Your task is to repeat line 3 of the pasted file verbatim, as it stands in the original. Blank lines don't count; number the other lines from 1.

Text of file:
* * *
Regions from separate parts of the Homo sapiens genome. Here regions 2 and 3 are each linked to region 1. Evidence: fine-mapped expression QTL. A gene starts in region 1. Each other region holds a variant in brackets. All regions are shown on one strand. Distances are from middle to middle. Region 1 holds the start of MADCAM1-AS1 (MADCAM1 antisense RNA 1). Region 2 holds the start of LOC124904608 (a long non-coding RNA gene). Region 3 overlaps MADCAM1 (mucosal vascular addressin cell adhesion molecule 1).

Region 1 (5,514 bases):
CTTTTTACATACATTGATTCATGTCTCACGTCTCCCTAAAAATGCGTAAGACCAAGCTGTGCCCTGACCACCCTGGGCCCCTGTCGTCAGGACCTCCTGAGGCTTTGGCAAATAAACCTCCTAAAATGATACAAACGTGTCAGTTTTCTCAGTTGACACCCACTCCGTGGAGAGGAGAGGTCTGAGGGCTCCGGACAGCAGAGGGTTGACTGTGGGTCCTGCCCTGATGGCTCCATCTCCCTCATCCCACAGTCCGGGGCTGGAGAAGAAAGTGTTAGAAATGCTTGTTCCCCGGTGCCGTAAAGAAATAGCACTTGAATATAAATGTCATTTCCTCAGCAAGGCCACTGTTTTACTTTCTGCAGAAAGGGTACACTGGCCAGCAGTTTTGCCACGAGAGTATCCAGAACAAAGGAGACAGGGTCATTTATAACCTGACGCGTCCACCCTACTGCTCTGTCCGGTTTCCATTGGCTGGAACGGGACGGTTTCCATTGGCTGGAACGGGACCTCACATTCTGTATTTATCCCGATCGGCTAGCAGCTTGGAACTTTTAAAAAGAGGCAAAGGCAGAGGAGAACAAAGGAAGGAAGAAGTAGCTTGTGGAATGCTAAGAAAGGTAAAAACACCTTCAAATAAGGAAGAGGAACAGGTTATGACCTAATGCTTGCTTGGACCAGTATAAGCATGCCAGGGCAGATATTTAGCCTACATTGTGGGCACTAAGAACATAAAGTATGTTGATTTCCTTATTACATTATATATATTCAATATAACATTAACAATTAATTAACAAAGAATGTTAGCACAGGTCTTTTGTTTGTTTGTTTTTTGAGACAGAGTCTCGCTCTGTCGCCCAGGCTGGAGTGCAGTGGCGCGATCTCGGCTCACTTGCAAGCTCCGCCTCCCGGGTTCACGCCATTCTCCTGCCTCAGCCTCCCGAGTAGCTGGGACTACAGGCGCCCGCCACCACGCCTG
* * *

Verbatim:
CTTTTTACATACATTGATTCATGTCTCACGTCTCCCTAAAAATGCGTAAGACCAAGCTGTGCCCTGACCACCCTGGGCCCCTGTCGTCAGGACCTCCTGAGGCTTTGGCAAATAAACCTCCTAAAATGATACAAACGTGTCAGTTTTCTCAGTTGACACCCACTCCGTGGAGAGGAGAGGTCTGAGGGCTCCGGACAGCAGAGGGTTGACTGTGGGTCCTGCCCTGATGGCTCCATCTCCCTCATCCCACAGTCCGGGGCTGGAGAAGAAAGTGTTAGAAATGCTTGTTCCCCGGTGCCGTAAAGAAATAGCACTTGAATATAAATGTCATTTCCTCAGCAAGGCCACTGTTTTACTTTCTGCAGAAAGGGTACACTGGCCAGCAGTTTTGCCACGAGAGTATCCAGAACAAAGGAGACAGGGTCATTTATAACCTGACGCGTCCACCCTACTGCTCTGTCCGGTTTCCATTGGCTGGAACGGGACGGTTTCCATTGGCTGGAACGGGACCTCACATTCTGTATTTATCCCGATCGGCTAGCAGCTTGGAACTTTTAAAAAGAGGCAAAGGCAGAGGAGAACAAAGGAAGGAAGAAGTAGCTTGTGGAATGCTAAGAAAGGTAAAAACACCTTCAAATAAGGAAGAGGAACAGGTTATGACCTAATGCTTGCTTGGACCAGTATAAGCATGCCAGGGCAGATATTTAGCCTACATTGTGGGCACTAAGAACATAAAGTATGTTGATTTCCTTATTACATTATATATATTCAATATAACATTAACAATTAATTAACAAAGAATGTTAGCACAGGTCTTTTGTTTGTTTGTTTTTTGAGACAGAGTCTCGCTCTGTCGCCCAGGCTGGAGTGCAGTGGCGCGATCTCGGCTCACTTGCAAGCTCCGCCTCCCGGGTTCACGCCATTCTCCTGCCTCAGCCTCCCGAGTAGCTGGGACTACAGGCGCCCGCCACCACGCCTG